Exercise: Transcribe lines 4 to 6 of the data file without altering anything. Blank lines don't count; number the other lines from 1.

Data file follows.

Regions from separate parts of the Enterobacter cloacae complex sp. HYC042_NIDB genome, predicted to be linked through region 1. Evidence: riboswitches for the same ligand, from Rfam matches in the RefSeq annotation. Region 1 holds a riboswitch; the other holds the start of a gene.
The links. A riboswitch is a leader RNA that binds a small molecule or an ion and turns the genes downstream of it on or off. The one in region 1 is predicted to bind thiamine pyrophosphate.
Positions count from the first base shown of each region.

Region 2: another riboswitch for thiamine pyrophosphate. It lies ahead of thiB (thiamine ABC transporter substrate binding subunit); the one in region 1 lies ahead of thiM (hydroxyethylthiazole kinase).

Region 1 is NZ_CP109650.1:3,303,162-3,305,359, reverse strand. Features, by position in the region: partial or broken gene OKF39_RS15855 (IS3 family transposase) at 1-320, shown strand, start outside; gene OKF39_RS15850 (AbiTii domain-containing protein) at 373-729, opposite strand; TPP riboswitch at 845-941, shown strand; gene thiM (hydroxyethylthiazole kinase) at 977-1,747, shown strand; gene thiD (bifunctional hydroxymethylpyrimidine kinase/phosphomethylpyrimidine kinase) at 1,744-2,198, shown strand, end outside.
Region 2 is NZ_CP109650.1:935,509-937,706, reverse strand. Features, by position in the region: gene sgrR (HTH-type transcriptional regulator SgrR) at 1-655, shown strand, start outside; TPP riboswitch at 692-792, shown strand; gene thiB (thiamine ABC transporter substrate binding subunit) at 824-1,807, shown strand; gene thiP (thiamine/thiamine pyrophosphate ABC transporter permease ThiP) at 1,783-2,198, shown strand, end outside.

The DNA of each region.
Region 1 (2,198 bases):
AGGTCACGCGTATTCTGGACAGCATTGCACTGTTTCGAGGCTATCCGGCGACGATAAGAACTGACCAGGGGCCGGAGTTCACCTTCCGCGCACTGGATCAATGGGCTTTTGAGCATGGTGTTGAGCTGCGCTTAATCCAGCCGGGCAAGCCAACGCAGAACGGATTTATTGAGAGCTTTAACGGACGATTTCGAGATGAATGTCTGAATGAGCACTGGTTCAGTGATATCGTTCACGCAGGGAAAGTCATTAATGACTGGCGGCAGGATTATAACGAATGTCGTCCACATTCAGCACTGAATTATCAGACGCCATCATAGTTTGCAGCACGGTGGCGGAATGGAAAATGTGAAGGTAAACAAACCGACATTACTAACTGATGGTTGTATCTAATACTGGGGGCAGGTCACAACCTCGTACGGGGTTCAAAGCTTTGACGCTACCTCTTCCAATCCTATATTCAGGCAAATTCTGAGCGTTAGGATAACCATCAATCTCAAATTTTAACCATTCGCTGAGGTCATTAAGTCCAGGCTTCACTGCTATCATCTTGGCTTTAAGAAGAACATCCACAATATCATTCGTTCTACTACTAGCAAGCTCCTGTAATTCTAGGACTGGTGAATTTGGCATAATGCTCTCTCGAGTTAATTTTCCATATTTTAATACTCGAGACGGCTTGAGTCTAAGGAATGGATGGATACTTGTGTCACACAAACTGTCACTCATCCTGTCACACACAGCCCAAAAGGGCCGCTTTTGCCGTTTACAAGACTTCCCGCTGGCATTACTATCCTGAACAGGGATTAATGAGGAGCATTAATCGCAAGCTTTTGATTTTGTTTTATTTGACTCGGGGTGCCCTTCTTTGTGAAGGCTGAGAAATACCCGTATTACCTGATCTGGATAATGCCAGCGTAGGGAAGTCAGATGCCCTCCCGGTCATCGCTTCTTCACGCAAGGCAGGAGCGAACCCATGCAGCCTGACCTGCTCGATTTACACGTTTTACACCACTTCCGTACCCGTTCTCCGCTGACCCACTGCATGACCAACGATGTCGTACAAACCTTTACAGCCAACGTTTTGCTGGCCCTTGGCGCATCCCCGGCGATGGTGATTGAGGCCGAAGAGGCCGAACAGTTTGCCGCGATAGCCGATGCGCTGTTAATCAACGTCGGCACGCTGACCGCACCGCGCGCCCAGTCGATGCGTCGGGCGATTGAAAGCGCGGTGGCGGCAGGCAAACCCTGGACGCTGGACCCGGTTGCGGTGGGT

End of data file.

Region 2: another riboswitch for thiamine pyrophosphate. It lies ahead of thiB (thiamine ABC transporter substrate binding subunit); the one in region 1 lies ahead of thiM (hydroxyethylthiazole kinase).

Region 1 is NZ_CP109650.1:3,303,162-3,305,359, reverse strand. Features, by position in the region: partial or broken gene OKF39_RS15855 (IS3 family transposase) at 1-320, shown strand, start outside; gene OKF39_RS15850 (AbiTii domain-containing protein) at 373-729, opposite strand; TPP riboswitch at 845-941, shown strand; gene thiM (hydroxyethylthiazole kinase) at 977-1,747, shown strand; gene thiD (bifunctional hydroxymethylpyrimidine kinase/phosphomethylpyrimidine kinase) at 1,744-2,198, shown strand, end outside.
Region 2 is NZ_CP109650.1:935,509-937,706, reverse strand. Features, by position in the region: gene sgrR (HTH-type transcriptional regulator SgrR) at 1-655, shown strand, start outside; TPP riboswitch at 692-792, shown strand; gene thiB (thiamine ABC transporter substrate binding subunit) at 824-1,807, shown strand; gene thiP (thiamine/thiamine pyrophosphate ABC transporter permease ThiP) at 1,783-2,198, shown strand, end outside.